Leaving the back door open for negotiations I offered him $200.00 explaining that after paying now already 4 fines I will just enough money left to buy gas. He took the lie and we took off changing drivers in first gas station.

    Rest of the planned journey for the day went according to the trip-tick. The coastal road was quite improved from March and we made back the time wasted with the corrupt police. We were all fed up with Mexico. My wife wowed never to step on the soil of this lawless country again. My son promised to come back for revenge. Unanimous decision was to drive through the night toward the border of Guatemala to avoid getting robbed yet another time. Since the tourists mostly do not drive at night, stumbling on more corrupt police appeared less likely.

    We reached Esmerald Coast beach towns at daylight. By the plan we were supposed to stay here overnight, but decided in favor of a dinner break instead -Canadian beach resort “Villas del Palmar” restaurant “El Tucan” at km 85 on the road 180 between Poza Rica and Nautla. Food was excellent and service even better. Their WI-FI reached our dinner table for latest news from the world and emergency updates for friends watching after our progress. We were done in an hour, ready to continue.

    Villa Las Palmas - Amor

    Villa Las Palmas? Click for better photo

    Well’, it did not work out like planned. The only road forward was blocked by demonstrators demanding justice for their friend. The line of cars and trucks stopped on the road was miles. The demonstration had closed the road indefinitely. Their friend allegedly was run over by a drunk driver who walked free. They were determined to sit on the road until the justice is done. We had nothing else to do but go to hotel and hope they get what’s right by morning. The detour would have been more than 150 km on secondary, unpaved roads. Considering the possibility that the demonstration will end some time over night and the benefits of driving the detour in daylight we decided to stay here overnight. This region is good for overnight stay because there are many hotels in close proximity. The same resort’s 285 pesos – $23 appeared reasonable. As we found out after signing in, this was per person, not per room. Always ask first.

    We started early the next day, October 8 while it was still dark. Luckily the demonstrators had left. Our objective was to get out of Mexico and we were making good progress early on. Large part of trip-tick second day’s route is on autopistas. They are easier and faster to drive, although tolls on some are significant. Getting to the first one from Veracruz to Mexico City is about 50 km and I was in “sleeping seat” of the car. Half an hour into the trip, my wife and son woke me up because the intersection with the next autopista to Acayucan, Minantlan, Coatzacoalcos, wasn’t as described in the trip-tick. Potentially we had past it. Seeking a place to stop and ask direction, we reached a rest stop with exits.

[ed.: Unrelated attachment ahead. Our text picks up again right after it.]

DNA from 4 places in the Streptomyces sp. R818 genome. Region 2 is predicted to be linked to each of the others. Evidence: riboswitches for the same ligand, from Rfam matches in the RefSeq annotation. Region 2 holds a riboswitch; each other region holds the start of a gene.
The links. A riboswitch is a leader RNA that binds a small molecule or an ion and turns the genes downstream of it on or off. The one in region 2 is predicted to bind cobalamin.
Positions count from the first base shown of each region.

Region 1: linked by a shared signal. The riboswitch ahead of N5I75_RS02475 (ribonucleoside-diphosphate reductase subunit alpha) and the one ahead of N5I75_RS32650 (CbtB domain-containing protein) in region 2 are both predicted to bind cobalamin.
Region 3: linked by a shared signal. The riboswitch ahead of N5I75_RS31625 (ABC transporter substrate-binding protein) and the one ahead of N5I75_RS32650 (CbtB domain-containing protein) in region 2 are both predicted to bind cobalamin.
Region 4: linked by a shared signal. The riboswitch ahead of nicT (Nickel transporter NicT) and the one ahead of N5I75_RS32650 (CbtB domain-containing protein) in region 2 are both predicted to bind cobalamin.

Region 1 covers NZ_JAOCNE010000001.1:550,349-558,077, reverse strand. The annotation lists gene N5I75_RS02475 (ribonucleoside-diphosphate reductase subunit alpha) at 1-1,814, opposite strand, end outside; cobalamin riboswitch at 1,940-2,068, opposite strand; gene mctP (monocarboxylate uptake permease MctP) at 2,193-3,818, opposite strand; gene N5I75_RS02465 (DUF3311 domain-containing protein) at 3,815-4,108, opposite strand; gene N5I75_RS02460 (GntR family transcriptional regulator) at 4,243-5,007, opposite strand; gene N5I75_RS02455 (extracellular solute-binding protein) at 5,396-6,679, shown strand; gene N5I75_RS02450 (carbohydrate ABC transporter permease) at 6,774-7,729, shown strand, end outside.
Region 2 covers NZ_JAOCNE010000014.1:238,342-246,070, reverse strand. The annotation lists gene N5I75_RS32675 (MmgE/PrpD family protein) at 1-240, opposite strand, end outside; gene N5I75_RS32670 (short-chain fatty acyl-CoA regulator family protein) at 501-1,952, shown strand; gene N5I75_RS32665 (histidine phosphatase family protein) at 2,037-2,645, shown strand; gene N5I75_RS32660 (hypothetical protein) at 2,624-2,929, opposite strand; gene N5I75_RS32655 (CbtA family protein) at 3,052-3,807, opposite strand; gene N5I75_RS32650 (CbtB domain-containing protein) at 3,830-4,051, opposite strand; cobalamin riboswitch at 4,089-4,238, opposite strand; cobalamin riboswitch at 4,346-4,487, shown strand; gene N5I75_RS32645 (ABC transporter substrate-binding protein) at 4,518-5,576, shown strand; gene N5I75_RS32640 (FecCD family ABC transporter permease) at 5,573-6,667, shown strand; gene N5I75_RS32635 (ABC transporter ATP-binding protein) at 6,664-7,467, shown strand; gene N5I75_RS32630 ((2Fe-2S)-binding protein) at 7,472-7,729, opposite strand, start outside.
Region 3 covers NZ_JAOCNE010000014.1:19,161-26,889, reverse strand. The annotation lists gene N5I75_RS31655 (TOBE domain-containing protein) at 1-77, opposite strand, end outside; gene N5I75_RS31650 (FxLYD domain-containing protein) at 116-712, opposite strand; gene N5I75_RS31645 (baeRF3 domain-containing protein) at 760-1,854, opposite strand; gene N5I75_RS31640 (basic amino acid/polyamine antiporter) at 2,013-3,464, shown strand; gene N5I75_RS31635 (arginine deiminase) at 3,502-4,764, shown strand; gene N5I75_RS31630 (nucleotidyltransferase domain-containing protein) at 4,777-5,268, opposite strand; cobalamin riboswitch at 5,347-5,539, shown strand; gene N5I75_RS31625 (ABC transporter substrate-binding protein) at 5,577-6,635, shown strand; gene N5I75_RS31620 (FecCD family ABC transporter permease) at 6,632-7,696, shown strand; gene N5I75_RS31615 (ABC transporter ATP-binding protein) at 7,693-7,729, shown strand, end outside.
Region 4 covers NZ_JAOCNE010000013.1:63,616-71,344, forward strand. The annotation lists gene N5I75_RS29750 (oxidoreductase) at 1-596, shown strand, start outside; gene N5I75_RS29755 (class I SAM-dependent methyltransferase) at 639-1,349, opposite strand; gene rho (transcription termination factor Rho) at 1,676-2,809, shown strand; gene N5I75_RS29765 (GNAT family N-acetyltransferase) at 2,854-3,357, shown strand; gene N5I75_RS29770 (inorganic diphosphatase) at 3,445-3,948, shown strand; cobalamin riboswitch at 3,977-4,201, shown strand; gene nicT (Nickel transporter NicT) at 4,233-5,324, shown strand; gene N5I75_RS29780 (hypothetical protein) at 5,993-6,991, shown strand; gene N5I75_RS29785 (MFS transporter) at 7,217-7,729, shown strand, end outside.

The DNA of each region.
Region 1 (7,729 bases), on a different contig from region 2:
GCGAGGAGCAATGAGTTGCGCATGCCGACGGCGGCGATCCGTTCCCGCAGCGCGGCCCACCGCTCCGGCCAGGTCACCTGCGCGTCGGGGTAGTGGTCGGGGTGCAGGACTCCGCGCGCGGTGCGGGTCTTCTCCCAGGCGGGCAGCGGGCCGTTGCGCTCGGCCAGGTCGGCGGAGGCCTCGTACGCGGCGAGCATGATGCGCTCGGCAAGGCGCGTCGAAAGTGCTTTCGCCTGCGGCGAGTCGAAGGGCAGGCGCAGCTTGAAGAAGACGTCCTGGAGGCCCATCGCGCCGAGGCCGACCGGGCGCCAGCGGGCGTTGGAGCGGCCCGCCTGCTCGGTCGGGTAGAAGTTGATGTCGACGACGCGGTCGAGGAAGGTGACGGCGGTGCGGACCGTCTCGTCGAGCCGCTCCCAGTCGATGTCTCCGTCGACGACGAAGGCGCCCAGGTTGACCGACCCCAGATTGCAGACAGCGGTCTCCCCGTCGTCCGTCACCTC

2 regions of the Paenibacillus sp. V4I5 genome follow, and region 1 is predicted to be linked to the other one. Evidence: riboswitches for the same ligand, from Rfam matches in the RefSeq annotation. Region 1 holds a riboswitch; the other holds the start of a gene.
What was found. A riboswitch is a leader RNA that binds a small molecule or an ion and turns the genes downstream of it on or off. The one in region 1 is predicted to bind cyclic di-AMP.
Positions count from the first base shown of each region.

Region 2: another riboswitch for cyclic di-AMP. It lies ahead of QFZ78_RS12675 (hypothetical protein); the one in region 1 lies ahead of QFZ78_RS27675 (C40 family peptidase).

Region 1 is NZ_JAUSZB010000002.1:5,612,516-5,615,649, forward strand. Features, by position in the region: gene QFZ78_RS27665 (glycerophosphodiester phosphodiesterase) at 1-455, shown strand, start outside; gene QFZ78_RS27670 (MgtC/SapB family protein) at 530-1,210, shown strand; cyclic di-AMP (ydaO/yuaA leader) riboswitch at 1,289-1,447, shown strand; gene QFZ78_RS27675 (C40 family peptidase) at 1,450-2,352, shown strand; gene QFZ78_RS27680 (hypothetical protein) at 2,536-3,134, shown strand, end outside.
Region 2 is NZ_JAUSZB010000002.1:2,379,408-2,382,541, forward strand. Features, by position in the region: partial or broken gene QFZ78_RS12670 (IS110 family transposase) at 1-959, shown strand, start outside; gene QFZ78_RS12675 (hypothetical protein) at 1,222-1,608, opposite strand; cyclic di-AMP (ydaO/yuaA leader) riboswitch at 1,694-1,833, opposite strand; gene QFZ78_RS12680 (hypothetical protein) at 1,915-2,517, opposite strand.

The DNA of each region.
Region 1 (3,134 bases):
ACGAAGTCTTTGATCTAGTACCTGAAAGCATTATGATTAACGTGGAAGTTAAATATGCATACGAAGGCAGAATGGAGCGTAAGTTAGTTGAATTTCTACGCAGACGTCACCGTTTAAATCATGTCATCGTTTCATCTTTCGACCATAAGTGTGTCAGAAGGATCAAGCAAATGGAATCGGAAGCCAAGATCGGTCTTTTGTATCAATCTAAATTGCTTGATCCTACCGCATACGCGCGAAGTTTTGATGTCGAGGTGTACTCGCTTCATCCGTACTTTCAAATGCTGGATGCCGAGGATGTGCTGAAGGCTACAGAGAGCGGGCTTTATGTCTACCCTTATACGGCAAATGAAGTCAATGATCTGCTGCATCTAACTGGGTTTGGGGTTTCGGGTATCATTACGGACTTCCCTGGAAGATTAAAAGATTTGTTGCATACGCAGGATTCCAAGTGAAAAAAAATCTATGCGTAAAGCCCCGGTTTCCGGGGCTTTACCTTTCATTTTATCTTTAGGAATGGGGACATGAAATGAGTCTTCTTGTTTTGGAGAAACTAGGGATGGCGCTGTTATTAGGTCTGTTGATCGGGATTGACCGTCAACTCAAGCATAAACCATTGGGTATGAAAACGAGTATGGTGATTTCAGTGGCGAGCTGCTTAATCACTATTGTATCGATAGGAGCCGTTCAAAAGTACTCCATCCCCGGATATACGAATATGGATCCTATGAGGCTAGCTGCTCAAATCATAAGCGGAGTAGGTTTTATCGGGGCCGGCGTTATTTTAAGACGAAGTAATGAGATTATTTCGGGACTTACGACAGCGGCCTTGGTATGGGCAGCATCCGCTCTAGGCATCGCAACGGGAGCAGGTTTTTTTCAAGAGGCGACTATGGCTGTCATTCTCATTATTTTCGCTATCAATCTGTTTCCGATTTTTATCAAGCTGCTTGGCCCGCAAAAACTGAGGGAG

The clerks at coffee shops did not know anything. I spotted a policeman next to the clerk in entry booth. She was very knowledgeable. As expected, we were past our intersection by about 25 km. What’s worse the autopista to Acayucan was apparently closed because a bridge collapsed few days ago after heavy rains. Luckily there was a secondary road that was to take us about half the way to Acayucan at Cosamoloapan. We had to take a detour on narrow mountain roads to Palomares from there, because the direct secondary road to Acayucan was flooded. The detour was about 50 kilometers longer, but what’s worse, the road to the Pacific highway from Palomares was also closed because of landslides. To get to Guatemala, we would need to go from Palomares all the way back to Coatzacoalcos at the Caribbean coast and then another 200+ km toward Yucatan to Villahermosa. From there we can take a mountain road to the border crossings with Guatemala. This was more than 700 km detour on secondary roads, probably congested by traffic because of road closings. We can not make it by the end of the day.